Auguste Rodin’s “The Thinker”

As a reaction to fast food (and its more modern incarnation, fast-casual ), a countermovement rose up a number years ago extolling the virtues of ‘ slow food ’. Since then, we’ve seen the emergence of slow fashion, slow cities and perhaps unsurprisingly a slow life movement. The latest installment is perhaps the most powerful intellectual concept of all: slow thinking.

The basic idea is this: we are subjected to relentlessly accelerated news cycles and increasingly polarized discourse, especially in the realm of politics. Rather than jumping in and expressing an opinion, it would behoove us to think twice before doing so. Take some time and distance before wading into a controversy or espousing a point of view. As philosopher Ephrat Livni notes, “when we’re not in a rush to reach a conclusion or take action, we’re free to explore ideas and change our minds.” What a novel concept!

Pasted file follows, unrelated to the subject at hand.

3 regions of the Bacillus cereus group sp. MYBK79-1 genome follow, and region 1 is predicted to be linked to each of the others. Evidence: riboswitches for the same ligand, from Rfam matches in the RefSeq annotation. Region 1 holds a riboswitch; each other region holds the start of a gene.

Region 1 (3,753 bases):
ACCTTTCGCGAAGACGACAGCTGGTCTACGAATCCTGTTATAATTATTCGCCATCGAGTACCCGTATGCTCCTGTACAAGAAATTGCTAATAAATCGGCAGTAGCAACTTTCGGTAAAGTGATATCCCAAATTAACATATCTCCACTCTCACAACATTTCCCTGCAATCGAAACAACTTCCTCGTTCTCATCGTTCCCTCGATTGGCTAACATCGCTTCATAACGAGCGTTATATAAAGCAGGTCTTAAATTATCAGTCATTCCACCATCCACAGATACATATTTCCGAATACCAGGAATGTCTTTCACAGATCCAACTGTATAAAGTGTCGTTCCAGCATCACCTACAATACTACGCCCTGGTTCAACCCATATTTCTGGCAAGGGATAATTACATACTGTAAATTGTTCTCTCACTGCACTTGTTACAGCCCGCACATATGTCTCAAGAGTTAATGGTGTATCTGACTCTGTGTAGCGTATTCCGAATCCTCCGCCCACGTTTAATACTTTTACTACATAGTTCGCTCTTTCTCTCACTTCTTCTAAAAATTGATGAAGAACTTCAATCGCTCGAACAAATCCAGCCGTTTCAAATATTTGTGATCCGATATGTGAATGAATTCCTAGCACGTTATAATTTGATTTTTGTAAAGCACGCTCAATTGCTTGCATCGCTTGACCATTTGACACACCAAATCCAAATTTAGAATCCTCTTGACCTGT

You’d be in good company if you adopted this habit of thought. Eastern philosophical traditions share this view. Philosopher Lao Tzu pointed out in the 6t h century BC that “one who knows does not speak; one who speaks does not know.” Returning to the 21s t century, there was a famous article about President Obama describing how he spent his evenings in solitude, reading and thinking about the issues upon which he would have to ultimately form an opinion before taking action. If a president can find time to contemplate before wading into a debate, surely we can as well?

Conclusion: Don’t just do something; sit there. Think twice. Think slowly.

Pair this with: Here’s a contrarian idea: rather than associating activity with productivity, the best way to do your best work and be your happiest self is to cultivate the ability to be still in mind and body. My recent article ‘Stillness is the 21st Century Super Power’ describes how to do just that.